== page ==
Those considering buying a new home were given a boost by the Chancellor, George Osborne, in the budget recently, as he unveiled two new measures to help would-be buyers obtain mortgages.

Osborne announced a £3.5bn fund for government loans to home buyers, and a further £12bn package to improve availability of mortgages to those who are unable to find a large deposit.

The Help to Buy scheme is actually based on two schemes already in existence, and is designed to help both first time buyers, as well as those looking to move up the property ladder.

The scheme enables a home buyer to take out a mortgage worth just 75% of the property’s value, so long as they are able to find a 5% deposit. The remaining 20% will be lent by the government – an ‘equity loan’ that will be interest free for the first 5 years.

It is thought that 74,000 buyers will be helped by the scheme, which will run from 1st April. The move will also boost the construction industry, according to the Chancellor. Other entities, including those providing home and unoccupied property insurance products, utility operators and local councils will also benefit from any resultant increased home ownership.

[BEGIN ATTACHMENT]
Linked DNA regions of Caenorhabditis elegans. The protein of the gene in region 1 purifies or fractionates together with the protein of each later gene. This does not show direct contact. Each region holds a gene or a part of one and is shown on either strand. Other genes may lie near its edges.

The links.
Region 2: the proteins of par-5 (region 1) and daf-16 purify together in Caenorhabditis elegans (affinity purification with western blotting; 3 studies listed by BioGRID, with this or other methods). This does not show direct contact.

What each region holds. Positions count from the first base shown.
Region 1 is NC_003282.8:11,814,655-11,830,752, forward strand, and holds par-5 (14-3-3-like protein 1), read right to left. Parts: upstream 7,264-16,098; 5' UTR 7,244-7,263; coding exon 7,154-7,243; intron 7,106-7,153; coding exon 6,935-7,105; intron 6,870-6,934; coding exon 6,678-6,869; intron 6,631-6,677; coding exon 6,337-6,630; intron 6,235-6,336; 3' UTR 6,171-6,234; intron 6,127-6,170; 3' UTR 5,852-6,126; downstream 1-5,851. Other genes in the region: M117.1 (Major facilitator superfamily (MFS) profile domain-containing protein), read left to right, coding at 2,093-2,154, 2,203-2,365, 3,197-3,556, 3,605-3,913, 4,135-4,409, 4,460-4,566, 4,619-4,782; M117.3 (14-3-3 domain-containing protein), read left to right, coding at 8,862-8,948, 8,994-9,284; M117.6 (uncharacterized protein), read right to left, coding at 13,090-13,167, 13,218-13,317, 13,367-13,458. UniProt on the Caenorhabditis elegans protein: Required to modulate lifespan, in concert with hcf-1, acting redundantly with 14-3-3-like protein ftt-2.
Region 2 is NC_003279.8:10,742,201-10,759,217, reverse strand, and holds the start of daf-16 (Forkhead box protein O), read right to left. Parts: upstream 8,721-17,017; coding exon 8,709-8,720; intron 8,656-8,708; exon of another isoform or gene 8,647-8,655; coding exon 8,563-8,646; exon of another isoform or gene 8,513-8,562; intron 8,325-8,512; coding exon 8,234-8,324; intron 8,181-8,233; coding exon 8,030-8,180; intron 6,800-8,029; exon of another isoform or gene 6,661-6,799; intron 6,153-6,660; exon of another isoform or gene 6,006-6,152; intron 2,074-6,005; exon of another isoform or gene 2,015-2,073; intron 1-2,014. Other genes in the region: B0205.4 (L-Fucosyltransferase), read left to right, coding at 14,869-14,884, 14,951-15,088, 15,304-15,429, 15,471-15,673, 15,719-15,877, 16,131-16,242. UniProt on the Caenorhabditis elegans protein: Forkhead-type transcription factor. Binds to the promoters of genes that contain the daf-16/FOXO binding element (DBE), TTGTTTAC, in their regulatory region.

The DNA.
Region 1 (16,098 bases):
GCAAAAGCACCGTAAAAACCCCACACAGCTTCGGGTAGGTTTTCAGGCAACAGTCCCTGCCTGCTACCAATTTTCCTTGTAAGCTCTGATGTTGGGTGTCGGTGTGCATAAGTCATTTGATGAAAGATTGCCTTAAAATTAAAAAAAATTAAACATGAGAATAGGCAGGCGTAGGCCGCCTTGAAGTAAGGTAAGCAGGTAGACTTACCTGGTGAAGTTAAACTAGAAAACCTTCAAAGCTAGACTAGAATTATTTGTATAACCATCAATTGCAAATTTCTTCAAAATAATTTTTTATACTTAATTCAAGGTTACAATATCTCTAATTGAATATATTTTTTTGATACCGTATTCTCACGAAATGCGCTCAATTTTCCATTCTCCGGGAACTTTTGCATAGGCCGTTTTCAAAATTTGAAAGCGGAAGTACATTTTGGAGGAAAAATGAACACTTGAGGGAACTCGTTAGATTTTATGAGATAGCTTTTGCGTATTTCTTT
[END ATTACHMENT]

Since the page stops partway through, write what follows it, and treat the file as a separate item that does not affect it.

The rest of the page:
The new scheme is not as restricted as its previous incarnations, since properties worth up to £600.000 are now eligible, and there is no upper limit on how much a buyer can earn to benefit from the scheme.

Those who take up this offer should be aware that after 5 years, an annual fee of 1.75% will be levied on the ‘equity loan’ debt, which will increase each year in accordance with the retail price index (RPI), plus 1%.

The move, said the Chancellor, has been designed to “to support a new generation in realising the dream of home ownership”.

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